Our Pious Predecessors
Mawlana Abu Majid Muhammad Shahid Attari Madani
Dhū al-Qaʿdah is the eleventh month of the Islamic calendar. Amongst the Companions, righteous saints and Islamic scholars who are commemorated in this month, 95 have been briefly mentioned in the 1438-1443 editions of the Faizan-e-Madinah Monthly Magazine. Let us further discuss 12 more personalities:
An Eminent Companion
1. The Companion, ʿAbdullah b. Sahl b. Zayd al-Anṣārī رَضِىَ الـلّٰـهُ عَـنْهُ, participated in the Battle of Badr. He was also accompanied in the expeditions of Uḥud and Khandaq by his brother, Rāfiʿ b. Sahl رَضِىَ الـلّٰـهُ عَـنْهُ. He was ultimately martyred when struck by an arrow fired at him by the Banū ʿUwayf tribe in the Battle of Khandaq (5th Dhū al-Qaʿdah).
Respected Saints رَحْمَةُ الـلّٰـهِ عَلَيْهِم
2. Sayyid Abū Ṣāliḥ Mūsā III, commonly known as Jangī Dōst رَحْمَةُ الـلّٰـهِ عَلَيْه, was born on the 27th of Rajab, 400 AH, in Jilan, and passed away on the 11th of Dhū al-Qaʿdah 489 AH. He was the father of the axis of sainthood, his eminence, Shaykh ʿAbd al-Qādir Jīlāni رَحْمَةُ الـلّٰـهِ عَلَيْه. In 460 AH, he pledged spiritual allegiance to his father and became his successor. Due to the extraordinary lengths he went to when striving in Allah’s way, he became known as Jangī Dōst. He was absorbed in Allah’s dhikr and exerted his efforts to preaching, counselling, spiritual austerities, and spreading the pristine religion of Islam.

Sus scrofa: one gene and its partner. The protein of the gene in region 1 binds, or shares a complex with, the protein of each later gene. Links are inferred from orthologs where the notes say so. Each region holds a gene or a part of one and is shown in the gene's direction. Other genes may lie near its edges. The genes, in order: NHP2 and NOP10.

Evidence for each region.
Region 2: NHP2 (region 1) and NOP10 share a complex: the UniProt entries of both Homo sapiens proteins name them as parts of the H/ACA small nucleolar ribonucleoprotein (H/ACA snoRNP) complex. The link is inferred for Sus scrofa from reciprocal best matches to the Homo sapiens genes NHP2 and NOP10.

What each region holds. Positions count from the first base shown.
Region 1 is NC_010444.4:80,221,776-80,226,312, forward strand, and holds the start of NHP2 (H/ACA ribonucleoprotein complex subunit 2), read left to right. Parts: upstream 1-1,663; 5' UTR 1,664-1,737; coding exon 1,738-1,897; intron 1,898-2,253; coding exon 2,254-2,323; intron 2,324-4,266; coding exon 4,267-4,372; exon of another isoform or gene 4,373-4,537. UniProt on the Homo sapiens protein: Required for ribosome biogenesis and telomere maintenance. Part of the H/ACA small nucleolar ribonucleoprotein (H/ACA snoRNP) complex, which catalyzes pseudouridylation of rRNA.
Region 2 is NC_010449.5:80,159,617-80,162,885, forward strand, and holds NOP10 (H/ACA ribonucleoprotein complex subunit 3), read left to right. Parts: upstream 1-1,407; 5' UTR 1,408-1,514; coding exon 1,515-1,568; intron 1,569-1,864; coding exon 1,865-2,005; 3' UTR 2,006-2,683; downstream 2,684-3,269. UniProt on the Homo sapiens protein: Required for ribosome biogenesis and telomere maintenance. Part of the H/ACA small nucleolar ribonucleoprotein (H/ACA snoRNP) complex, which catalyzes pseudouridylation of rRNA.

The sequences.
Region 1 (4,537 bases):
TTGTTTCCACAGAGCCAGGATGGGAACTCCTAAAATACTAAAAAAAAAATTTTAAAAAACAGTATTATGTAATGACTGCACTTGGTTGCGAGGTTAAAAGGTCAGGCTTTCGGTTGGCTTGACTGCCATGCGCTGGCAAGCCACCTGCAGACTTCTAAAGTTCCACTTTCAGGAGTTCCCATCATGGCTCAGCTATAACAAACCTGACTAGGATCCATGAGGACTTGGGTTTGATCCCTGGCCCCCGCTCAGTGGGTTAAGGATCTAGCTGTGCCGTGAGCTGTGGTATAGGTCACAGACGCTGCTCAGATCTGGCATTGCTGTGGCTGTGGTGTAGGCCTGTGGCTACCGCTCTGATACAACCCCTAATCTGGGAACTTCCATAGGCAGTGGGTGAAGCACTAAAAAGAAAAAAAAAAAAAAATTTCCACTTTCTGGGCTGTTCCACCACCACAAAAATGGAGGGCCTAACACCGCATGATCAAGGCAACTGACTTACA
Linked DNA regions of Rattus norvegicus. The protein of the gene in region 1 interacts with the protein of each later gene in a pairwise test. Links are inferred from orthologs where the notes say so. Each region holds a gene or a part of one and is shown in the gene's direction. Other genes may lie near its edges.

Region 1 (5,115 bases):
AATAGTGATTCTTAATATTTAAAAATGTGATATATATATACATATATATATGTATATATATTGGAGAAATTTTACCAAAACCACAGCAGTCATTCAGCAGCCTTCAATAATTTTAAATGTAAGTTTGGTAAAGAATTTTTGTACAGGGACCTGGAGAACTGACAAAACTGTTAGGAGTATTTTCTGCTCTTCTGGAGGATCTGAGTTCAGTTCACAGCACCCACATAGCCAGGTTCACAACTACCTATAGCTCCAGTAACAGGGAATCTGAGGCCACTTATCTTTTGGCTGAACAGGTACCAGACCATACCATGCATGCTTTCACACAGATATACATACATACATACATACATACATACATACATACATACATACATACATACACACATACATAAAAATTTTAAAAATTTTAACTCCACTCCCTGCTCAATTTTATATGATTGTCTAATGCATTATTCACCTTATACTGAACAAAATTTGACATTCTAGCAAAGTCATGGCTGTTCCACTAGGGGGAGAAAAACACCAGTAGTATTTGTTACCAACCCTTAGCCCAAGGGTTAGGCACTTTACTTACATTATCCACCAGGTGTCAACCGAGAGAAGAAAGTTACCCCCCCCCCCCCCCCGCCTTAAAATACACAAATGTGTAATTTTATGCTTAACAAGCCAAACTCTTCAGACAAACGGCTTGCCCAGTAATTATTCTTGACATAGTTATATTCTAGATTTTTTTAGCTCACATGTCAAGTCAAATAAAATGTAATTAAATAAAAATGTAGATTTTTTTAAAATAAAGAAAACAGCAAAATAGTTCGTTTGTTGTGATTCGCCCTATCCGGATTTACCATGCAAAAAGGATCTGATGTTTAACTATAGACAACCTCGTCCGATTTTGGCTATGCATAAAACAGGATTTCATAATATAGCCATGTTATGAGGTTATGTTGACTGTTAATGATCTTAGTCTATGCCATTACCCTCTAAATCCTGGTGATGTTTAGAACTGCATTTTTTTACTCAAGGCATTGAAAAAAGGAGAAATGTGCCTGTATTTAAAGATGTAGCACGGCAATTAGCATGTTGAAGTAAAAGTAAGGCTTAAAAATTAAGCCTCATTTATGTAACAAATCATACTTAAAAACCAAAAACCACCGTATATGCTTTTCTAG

3. Shaykh Fakhr al-Dīn Ibrāhīm ʿIrāqi al-Suharwardī رَحْمَةُ الـلّٰـهِ عَلَيْه was born circa 610 AH near Kamjan, in Iran’s Hamadan Province. He passed away on the 8th of Dhū al-Qaʿdah, 686 AH, and is buried in the Salihiya cemetery in Damascus. He was a hafiz of the Quran, an erudite scholar, Sufi poet, a distinguished master of the Suharwardi Way, and a prolific author. He was the successor and son-in-law of Shaykh Bahā al-Dīn Suharwardī Multānī.
4. ShaykhʿAzīzān ʿAli Rāmītanī رَحْمَةُ الـلّٰـهِ عَلَيْه was born in Ramitan, near Bukhara in Uzbekistan, in 591 AH. He passed away on the 28th of Dhū al-Qaʿdah, 721 AH. His shrine is in Khwarazm. Known for his spiritual gnosis and saintly miracles, his aphorisms are particularly considered a guiding light for travellers on the path of tasawwuf.
5. The knower of Allah, Sayyid Faḍl Dīn Shāh Gīlānī رَحْمَةُ الـلّٰـهِ عَلَيْه, was a prominent descendant of the Prophet صَلَّى الـلّٰـهُ عَلَيْهِ وَاٰلِهٖ وَسَلَّم. He was a saint by birth, one whose supplications were accepted, and a figure revered by all. He was the uncle of Pir Mehr ʿAli Shāh’s father. He passed away on the 12th of Dhū al-Qaʿdah, 1311 AH, and his shrine is located in Golra Sharif, Pakistan.
6. Sayyid Jaʿfar Saqqāf was a shining scion of the famous Saqqāf family of Tarim, Yemen. He came to Bijapur (Karnataka, India) during the reign of Sultan ʿĀdil Shāh (1036-1066 AH) and passed away there on the 20th of Dhū al-Qaʿdah, 1086 AH. A man of knowledge and unwavering adherence to Islamic teachings, he was blessed with many miracles and deeply loved by the people.